I’ll get back to virality soon, but for now….
Most of us in the design industry are familiar with the concept that creativity doesn’t usually spring from a blank slate. In most situations, design problems are best solved when they have some initial parameters, rules, or constraints (see this article by Jessica Stillman in Inc. for a nice summary of the value of the box). The constraints on the design process provide a framework to try out possible solutions. Constraints, or rules, necessarily narrow the options available to the designer. This process results in more creative responses than if the designer is provided with weak constraints or no constraints at all. Psychologists have conducted experiments over the years to reinforce this premise. Many leading designers and design firms believe in this and practice it on a daily basis.
Although the concept of applying constraints is well known, choosing effective constraints is a bit more murky and personal. Different people employ different methods to varying degrees of success. One of my favorite constraints is technology. Quite simply, I like to start my design process by asking “What can I do with existing technology?” (In a week or two, I’ll be posting a piece about how technological constraints shaped, and eventually killed, a social-mobile project dreamed up by my friend Matt Mihaly and I). Constraints don’t need to be complicated. They simply need to be.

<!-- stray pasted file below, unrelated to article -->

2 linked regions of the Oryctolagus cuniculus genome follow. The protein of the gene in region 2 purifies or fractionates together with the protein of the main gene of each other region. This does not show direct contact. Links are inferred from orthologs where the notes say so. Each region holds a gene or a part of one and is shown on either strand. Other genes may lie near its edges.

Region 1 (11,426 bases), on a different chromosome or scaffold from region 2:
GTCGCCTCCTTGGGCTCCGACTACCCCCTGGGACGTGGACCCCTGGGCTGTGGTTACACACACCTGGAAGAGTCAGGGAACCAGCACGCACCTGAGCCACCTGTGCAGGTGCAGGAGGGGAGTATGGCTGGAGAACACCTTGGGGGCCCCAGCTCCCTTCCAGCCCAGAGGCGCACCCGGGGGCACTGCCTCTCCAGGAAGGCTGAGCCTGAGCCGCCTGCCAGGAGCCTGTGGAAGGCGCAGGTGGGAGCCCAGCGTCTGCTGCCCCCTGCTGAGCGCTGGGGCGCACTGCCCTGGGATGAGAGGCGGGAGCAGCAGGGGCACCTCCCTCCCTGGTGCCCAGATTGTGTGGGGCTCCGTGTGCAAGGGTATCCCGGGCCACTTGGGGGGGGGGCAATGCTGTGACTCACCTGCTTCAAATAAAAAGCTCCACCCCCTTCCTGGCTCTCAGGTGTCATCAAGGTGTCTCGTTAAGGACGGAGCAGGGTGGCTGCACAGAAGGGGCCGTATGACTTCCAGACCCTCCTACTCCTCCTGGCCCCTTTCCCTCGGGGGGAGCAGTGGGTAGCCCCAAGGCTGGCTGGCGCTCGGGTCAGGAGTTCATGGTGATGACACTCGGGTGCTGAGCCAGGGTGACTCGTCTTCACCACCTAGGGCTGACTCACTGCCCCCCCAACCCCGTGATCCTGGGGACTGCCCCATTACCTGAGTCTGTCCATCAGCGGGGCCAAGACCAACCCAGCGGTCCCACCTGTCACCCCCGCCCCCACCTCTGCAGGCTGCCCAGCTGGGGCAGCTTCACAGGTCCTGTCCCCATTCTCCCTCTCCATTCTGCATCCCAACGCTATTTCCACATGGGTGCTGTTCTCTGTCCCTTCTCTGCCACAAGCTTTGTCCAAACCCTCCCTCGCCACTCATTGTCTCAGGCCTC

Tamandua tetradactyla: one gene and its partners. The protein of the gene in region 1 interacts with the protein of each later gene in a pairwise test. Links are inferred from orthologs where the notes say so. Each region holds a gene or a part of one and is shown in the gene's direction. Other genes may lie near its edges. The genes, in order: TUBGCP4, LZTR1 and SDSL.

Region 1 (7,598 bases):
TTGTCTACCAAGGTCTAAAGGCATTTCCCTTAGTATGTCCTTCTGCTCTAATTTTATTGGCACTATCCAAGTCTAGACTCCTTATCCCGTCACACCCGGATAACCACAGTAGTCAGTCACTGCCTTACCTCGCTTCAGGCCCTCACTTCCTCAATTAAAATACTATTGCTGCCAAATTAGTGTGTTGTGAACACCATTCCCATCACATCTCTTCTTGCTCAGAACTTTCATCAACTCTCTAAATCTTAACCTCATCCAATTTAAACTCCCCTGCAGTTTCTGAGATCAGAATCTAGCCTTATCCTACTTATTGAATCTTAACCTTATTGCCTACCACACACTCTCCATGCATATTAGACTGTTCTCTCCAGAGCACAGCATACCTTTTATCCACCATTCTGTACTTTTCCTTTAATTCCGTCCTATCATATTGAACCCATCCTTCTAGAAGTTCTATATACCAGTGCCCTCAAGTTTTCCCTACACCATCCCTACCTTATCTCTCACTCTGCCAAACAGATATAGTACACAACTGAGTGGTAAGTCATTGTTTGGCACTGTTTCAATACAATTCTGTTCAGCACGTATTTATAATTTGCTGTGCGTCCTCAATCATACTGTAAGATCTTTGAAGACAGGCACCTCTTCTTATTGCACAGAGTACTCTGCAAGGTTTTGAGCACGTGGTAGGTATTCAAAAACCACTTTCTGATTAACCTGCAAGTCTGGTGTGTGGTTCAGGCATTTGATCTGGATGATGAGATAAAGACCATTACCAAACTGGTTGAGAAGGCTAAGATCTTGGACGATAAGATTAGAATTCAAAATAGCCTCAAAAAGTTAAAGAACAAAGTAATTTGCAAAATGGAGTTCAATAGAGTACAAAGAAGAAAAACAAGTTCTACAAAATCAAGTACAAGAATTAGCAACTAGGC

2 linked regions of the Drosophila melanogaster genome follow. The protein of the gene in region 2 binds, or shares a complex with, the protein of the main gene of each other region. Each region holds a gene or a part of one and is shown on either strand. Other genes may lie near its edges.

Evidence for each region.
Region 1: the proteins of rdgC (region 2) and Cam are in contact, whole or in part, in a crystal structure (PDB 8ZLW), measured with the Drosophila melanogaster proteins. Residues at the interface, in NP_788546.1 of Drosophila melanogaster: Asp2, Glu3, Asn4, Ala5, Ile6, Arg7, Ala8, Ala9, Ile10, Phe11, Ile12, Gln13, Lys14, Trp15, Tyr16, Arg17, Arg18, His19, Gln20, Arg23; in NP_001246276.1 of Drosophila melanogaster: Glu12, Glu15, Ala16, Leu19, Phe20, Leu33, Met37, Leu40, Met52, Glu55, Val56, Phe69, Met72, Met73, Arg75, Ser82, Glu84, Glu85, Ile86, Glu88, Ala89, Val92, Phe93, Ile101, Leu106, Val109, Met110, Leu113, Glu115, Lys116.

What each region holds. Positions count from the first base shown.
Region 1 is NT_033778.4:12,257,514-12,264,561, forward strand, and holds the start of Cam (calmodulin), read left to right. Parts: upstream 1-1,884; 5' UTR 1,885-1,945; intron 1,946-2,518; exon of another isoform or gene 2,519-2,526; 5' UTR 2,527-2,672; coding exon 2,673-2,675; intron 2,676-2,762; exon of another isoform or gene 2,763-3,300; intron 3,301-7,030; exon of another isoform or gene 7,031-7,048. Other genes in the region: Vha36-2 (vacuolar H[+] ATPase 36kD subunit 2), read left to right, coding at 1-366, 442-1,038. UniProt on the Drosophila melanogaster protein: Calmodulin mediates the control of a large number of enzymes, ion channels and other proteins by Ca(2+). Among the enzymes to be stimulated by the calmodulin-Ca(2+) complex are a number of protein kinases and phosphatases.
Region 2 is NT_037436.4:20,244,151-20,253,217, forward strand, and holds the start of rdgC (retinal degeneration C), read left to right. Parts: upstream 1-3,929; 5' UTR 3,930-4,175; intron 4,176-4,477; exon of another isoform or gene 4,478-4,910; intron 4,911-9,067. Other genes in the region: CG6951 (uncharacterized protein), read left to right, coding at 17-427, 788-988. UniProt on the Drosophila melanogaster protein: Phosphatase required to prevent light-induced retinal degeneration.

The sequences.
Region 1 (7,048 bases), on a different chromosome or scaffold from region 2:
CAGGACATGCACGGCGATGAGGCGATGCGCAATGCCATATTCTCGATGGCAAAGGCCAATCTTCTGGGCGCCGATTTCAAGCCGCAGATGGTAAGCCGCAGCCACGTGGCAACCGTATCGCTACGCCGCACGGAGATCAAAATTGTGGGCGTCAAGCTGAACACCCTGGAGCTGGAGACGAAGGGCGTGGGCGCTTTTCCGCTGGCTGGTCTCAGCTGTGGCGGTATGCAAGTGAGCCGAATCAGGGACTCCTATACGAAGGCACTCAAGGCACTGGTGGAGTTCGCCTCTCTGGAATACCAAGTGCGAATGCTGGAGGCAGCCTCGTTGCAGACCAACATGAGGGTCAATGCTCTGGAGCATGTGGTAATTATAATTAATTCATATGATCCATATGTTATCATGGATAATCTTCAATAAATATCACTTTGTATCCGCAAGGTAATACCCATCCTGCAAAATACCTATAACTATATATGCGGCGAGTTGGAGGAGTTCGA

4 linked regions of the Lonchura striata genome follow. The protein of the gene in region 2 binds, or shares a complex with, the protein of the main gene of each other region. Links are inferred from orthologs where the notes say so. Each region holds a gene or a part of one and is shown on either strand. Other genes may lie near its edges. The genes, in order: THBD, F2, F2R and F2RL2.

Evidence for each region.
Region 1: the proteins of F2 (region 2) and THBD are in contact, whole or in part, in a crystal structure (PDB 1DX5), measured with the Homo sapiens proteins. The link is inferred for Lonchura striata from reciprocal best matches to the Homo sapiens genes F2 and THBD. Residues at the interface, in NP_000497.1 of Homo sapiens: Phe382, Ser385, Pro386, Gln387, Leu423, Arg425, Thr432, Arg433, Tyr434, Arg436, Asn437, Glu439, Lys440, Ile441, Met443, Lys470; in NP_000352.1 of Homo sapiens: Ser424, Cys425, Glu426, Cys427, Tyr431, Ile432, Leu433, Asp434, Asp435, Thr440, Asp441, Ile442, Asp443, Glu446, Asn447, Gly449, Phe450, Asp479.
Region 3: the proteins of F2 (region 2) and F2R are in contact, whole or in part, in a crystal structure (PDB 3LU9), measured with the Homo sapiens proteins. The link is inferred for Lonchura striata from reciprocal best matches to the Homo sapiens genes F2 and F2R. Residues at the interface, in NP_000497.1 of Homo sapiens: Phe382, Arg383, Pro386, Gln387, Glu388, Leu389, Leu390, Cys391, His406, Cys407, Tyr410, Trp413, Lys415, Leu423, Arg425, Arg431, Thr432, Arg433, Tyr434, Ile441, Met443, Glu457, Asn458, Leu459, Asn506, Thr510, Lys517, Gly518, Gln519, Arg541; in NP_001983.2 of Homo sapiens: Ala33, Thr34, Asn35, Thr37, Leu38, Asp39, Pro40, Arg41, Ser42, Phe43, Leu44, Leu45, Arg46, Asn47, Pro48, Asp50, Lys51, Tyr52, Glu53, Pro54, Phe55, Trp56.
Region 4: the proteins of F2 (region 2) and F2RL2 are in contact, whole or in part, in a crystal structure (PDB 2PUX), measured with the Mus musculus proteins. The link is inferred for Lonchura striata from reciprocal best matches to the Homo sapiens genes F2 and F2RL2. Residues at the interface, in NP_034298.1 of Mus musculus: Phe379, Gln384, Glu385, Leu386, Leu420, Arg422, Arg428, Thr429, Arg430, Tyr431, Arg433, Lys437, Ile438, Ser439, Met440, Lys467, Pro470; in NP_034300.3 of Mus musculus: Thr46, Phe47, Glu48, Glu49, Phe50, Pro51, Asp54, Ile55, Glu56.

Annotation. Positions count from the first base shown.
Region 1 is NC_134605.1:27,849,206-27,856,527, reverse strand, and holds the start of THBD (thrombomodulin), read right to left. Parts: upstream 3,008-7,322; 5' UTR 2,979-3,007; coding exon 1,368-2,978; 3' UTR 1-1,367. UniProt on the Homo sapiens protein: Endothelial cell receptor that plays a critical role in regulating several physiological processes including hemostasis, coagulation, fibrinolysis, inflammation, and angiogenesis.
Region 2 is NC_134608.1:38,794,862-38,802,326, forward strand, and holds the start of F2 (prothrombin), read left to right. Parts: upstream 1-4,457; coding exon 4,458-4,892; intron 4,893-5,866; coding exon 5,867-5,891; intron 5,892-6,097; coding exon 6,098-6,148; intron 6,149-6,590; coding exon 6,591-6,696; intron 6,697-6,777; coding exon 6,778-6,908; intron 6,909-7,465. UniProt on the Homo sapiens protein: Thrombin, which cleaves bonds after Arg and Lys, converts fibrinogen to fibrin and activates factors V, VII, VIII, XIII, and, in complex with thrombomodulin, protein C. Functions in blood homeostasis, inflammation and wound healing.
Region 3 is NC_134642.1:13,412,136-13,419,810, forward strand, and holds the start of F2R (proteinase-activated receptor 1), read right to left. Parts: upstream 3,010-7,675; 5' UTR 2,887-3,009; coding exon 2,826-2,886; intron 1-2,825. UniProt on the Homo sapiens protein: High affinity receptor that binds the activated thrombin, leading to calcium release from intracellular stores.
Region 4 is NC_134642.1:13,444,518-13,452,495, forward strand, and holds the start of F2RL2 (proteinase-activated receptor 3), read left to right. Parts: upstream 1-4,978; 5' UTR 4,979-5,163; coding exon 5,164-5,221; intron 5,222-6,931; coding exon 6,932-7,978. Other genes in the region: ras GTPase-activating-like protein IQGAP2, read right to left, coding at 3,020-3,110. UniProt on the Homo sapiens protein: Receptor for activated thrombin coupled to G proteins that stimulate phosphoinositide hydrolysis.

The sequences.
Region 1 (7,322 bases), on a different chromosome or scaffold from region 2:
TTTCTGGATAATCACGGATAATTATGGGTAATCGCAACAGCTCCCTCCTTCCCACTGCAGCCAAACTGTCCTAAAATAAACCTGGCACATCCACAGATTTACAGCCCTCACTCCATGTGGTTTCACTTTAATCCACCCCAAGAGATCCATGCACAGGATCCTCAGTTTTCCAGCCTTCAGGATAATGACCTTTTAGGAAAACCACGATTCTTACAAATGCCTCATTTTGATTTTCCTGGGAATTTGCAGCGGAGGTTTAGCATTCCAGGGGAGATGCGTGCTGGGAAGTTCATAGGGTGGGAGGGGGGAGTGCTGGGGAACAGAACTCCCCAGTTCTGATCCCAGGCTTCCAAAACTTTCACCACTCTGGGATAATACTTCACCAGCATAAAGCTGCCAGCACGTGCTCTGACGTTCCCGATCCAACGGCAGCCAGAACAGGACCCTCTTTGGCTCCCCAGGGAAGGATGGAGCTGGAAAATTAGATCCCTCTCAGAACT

Now, of course, setting too many constraints can actually suffocate creative solutions. Consider the interaction of a child playing with an action figure as opposed to playing with a giant box. The box provides more opportunities for creative imagination because the box has less detail, or a lower number of constraints. A design team should have something to work with. That something, however, should be as simple as possible to allow the most number of functions to emerge in the design process. It becomes necessary to be able to decipher key limitations at hand in order to provide a design team with the best possible atmosphere for innovation, imagination, and creativity.
When working in the digital space, on games and apps, setting effective constraints becomes even more essential. Whole new worlds are available to build, each with different physics or different societies. Anything one can imagine can be designed within the game space. To some degree, this freedom is exciting! Possibilities are truly infinite. But it can also be overwhelming. A designer can easily become stuck in an avalanche of choices and …..winding up with that same blank slate despite much time and effort.
Instead, give each member of a production team just a few constraints. This gives them a jumping off point for improvisation, allowing them to unlock their creative potential.
For more on boxes, constraints and creativity see:
On Creativity and Play. Tim Brown TED Talk